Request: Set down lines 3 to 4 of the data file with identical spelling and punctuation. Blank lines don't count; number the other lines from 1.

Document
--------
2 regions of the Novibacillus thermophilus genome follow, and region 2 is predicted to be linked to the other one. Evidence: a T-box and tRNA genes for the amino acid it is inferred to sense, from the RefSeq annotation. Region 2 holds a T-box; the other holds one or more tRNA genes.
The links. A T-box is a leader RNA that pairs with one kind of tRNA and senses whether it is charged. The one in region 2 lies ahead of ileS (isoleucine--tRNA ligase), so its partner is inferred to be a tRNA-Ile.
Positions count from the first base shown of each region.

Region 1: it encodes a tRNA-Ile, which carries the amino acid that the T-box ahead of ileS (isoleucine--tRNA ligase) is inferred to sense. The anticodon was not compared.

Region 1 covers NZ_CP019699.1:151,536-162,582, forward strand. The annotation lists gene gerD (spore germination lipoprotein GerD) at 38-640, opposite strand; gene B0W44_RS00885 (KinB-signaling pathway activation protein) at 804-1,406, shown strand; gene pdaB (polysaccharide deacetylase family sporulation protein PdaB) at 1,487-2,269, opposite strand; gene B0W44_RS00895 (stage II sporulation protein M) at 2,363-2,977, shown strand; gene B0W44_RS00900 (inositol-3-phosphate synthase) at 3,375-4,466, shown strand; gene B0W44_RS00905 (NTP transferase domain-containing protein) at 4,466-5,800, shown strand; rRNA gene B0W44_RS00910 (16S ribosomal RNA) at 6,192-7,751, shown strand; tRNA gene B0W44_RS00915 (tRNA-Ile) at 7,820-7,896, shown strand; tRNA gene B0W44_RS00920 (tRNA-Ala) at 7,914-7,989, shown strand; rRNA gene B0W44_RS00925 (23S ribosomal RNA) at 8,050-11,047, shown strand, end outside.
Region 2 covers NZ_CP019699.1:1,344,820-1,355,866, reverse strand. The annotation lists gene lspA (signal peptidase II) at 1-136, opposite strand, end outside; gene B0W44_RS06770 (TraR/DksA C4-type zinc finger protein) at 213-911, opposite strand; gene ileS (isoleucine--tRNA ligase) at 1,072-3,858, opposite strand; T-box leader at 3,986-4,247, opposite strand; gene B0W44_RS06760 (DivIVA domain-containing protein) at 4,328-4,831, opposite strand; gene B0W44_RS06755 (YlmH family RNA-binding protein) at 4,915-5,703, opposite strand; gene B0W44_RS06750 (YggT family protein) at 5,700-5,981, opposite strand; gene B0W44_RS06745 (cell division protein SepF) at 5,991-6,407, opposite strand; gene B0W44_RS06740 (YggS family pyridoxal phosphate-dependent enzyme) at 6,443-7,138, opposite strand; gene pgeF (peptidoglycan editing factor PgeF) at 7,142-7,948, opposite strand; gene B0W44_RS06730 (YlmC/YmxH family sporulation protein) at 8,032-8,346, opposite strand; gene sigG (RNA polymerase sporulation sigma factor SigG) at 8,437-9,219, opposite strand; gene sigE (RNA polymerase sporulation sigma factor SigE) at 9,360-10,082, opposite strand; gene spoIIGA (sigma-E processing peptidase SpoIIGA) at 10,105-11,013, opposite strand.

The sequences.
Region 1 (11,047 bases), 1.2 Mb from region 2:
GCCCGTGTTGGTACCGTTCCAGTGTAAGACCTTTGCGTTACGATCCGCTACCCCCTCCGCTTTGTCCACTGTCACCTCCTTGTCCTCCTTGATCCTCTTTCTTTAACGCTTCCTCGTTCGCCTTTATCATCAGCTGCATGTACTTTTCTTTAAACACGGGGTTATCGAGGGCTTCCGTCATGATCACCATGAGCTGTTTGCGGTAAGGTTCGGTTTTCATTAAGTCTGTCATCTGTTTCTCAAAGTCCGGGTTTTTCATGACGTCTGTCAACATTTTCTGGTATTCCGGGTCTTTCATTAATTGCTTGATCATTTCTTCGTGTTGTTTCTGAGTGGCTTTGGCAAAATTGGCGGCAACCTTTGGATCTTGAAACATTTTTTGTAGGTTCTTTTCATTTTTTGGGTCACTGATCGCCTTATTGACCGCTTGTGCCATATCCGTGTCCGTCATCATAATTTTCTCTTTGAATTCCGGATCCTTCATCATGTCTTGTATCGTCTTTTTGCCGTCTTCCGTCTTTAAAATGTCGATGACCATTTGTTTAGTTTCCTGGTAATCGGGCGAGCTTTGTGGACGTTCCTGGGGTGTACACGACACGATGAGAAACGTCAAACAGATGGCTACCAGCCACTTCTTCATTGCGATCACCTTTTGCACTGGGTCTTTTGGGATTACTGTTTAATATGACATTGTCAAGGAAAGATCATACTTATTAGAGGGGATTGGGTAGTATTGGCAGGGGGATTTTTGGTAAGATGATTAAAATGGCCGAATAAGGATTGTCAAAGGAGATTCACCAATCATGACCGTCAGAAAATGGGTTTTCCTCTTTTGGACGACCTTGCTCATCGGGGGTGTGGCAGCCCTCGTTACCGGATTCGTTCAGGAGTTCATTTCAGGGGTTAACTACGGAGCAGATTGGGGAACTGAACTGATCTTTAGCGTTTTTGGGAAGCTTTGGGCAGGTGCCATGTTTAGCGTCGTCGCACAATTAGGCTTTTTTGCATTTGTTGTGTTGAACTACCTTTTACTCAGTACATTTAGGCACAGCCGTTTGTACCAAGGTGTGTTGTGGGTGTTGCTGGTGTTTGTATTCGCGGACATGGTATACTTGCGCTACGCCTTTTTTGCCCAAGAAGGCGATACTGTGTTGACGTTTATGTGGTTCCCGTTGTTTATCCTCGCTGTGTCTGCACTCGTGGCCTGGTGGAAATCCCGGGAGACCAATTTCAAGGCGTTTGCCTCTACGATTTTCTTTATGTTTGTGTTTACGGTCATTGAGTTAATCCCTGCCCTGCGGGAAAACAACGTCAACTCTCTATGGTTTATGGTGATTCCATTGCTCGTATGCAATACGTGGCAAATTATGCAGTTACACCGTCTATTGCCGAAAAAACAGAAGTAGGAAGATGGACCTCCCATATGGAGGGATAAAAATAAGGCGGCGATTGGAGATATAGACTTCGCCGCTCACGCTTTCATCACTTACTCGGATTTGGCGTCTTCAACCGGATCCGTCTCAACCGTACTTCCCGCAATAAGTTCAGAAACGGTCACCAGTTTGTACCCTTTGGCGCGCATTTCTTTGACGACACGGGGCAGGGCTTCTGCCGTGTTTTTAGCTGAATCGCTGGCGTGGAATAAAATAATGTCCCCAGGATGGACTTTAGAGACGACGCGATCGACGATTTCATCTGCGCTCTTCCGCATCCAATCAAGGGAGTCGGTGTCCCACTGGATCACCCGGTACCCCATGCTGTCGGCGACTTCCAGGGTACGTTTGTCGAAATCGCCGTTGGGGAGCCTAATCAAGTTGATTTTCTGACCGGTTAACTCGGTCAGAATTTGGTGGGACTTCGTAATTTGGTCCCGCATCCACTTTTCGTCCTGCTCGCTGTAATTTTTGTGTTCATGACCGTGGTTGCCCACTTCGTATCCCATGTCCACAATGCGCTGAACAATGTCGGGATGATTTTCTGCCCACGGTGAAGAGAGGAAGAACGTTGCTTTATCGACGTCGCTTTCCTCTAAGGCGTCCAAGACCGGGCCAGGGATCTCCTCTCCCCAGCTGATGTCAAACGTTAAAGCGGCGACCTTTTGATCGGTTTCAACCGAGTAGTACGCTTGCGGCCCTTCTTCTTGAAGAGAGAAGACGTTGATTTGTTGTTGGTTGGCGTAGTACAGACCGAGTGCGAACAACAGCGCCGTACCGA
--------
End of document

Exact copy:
Positions count from the first base shown of each region.

Region 1: it encodes a tRNA-Ile, which carries the amino acid that the T-box ahead of ileS (isoleucine--tRNA ligase) is inferred to sense. The anticodon was not compared.